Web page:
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SocGen strategist: QE is making things worse

Feeling overly optimistic about rising equity markets, improving economic prospects or the return of more normal financial conditions? Here's a sure cure: Spend a couple of hours with Albert Edwards, a cheerful uber-bear who has been offering up a consistently bleak world view since before the tech-stock bubble years of the late 1990s.

On a one-day visit to Toronto, the London-based strategist with Société Générale skewers monetary policy makers, including Canada's own Mark Carney, as well as "incredibly expensive" equity valuations and analysts who believe the current business cycle has only just begun, when it's actually closer to a bitter end. He predicts China's "classic credit bubble" will burst and that Beijing and other Asian governments will launch a wave of currency devaluations, effectively exporting deflation to the West and triggering far worse global problems than the last Asian currency crisis of the late 1990s.

The title of the chart book handed out to an attentive investment audience reads: "It's dark and we're wearing sunglasses."

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Faced with all this, Mr. Edwards' advice to investors is fairly simple. "Doing nothing is a very valid option."

The one-time Bank of England economist has been deeply skeptical of policy makers who exude confidence as they force untested or expired medicine down the throat of an ailing economy, only to make it sicker. "Policy makers are doing exactly what they did in 2005-2006," he says. "What is different? It's the same failed policies. Loose monetary policy pushing up asset prices to try and keep the economy going. And history suggests it does end very, very badly."

He highlights some of Janet Yellen's pre-crisis comments to show that, like other Fed policy-setters, she didn't see a self-induced collapse of the U.S. housing bubble having "an exceedingly large" effect on the economy. But he jokes that his real objection to her appointment as Fed chair is that she's too short. He then produces a chart comparing the S&P's average annual return to the height of the last three Fed chiefs. The best performer by far was Paul Volcker, who stands 6-foot-7. Each of his successors was shorter than the last, culminating with Ms. Yellen, at an even 5-feet.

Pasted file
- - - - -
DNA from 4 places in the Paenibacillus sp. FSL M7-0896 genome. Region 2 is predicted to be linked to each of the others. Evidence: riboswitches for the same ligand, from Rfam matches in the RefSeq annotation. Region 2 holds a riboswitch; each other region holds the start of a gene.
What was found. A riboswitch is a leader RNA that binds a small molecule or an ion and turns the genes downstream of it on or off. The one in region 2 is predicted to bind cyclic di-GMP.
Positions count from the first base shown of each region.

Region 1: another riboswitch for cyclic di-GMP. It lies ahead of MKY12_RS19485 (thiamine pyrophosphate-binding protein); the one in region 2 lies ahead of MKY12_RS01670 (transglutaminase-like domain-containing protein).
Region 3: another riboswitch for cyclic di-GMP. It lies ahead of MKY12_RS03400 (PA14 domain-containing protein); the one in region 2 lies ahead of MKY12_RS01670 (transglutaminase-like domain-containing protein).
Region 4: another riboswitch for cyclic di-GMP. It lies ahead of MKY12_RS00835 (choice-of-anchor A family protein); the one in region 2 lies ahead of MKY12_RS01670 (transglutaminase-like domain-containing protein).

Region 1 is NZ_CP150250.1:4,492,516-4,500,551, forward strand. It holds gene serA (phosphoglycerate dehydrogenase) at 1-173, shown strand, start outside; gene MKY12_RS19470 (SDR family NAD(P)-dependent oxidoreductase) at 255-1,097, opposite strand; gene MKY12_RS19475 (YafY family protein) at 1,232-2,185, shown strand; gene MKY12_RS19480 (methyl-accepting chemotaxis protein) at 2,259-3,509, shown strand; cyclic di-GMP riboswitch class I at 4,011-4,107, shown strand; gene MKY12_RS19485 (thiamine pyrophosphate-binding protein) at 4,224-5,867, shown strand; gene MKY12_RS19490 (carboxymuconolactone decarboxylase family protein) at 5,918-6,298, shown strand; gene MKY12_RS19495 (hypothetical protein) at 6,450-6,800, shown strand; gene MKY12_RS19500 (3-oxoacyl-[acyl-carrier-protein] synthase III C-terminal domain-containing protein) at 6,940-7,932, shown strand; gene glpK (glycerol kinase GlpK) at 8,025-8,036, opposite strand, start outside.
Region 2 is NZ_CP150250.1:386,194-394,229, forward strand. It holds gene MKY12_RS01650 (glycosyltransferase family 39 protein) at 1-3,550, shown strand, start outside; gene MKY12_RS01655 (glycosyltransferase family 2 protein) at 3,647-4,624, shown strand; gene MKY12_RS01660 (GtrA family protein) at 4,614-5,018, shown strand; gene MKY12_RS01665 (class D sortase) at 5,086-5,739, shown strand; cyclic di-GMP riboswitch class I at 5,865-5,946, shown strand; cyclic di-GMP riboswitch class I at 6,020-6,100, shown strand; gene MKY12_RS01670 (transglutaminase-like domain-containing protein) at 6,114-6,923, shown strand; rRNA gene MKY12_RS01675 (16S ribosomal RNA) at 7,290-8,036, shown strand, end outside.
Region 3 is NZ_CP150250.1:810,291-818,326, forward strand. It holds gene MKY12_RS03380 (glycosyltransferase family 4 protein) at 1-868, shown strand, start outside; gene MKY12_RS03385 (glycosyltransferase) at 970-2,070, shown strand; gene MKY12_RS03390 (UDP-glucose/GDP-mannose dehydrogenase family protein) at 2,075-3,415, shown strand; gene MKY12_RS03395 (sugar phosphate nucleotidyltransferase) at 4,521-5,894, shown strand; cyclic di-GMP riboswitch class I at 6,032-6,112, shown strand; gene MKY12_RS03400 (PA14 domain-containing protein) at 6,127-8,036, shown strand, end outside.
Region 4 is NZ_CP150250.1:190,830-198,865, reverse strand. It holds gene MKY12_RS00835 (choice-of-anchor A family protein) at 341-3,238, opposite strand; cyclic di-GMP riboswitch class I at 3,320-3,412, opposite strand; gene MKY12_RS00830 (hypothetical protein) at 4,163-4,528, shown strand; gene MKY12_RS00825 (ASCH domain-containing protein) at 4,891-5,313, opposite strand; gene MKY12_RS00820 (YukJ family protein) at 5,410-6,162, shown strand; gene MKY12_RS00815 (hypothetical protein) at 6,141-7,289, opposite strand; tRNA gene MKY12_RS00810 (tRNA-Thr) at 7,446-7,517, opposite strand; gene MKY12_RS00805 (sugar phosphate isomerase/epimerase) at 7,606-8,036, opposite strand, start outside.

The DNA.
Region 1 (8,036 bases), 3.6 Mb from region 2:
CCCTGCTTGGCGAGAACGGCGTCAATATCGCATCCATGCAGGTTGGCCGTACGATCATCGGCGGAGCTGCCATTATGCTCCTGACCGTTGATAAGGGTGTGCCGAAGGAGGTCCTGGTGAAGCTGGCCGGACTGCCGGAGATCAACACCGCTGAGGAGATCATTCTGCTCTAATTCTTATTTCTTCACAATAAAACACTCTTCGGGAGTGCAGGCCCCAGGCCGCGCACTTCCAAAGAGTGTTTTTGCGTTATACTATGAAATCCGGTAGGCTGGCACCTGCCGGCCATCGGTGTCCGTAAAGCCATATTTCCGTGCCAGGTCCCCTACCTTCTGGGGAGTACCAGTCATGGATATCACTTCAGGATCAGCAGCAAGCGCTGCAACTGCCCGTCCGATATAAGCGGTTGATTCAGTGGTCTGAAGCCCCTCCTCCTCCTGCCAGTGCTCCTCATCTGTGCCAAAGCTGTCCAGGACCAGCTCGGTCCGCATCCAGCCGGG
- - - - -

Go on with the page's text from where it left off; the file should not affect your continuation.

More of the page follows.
Mr. Carney, who is more than tall enough to run a central bank, doesn't escape Mr. Edwards' skewer. "I think one should always have a skeptical attitude when people have such high levels of certainty in what they're doing. I'm not the only commentator who thinks that Canada's been left with a massive housing bubble. [Mr. Carney] has come to the U.K. and he's touched his hands on the housing market, and within three months, it's exactly the same. It's a gift. Send him to Detroit."

I rush to the bank governor's defence, noting that he hasn't pursued particularly unconventional policies. "No. His omnipresence was enough. He's in the papers now as a style guru. They're saying middle-aged men should look like Mark Carney." No wonder Mr. Edwards doesn't like him. His preferred garb is an untucked shirt and casual pants. But why dress up for the apocalypse?

True to form for someone who once launched an online petition calling for Mr. Carney's predecessor, Mervyn King, to be stripped of his knighthood for his response to the financial crisis, Mr. Edwards adds: "These people are doing the best job they can. But I'm surprised how ready they are to pull the QE lever at the slightest weakness in the economy. Just leave it. It's not a catastrophe. Yes, it's slow growth, but why do they think what they're doing is making it better and might not be making it worse? And when it all blows up in five years' time, they'll have moved on to another job anyway. And other people will be left with the mess."

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About the Author
Senior Economics Writer and Global Markets Columnist

Brian Milner is a senior economics writer and global markets columnist. In a long career at The Globe and Mail, he has covered diverse business beats, including international trade, the automotive industry, media, debt markets, banking and the business side of sports. More

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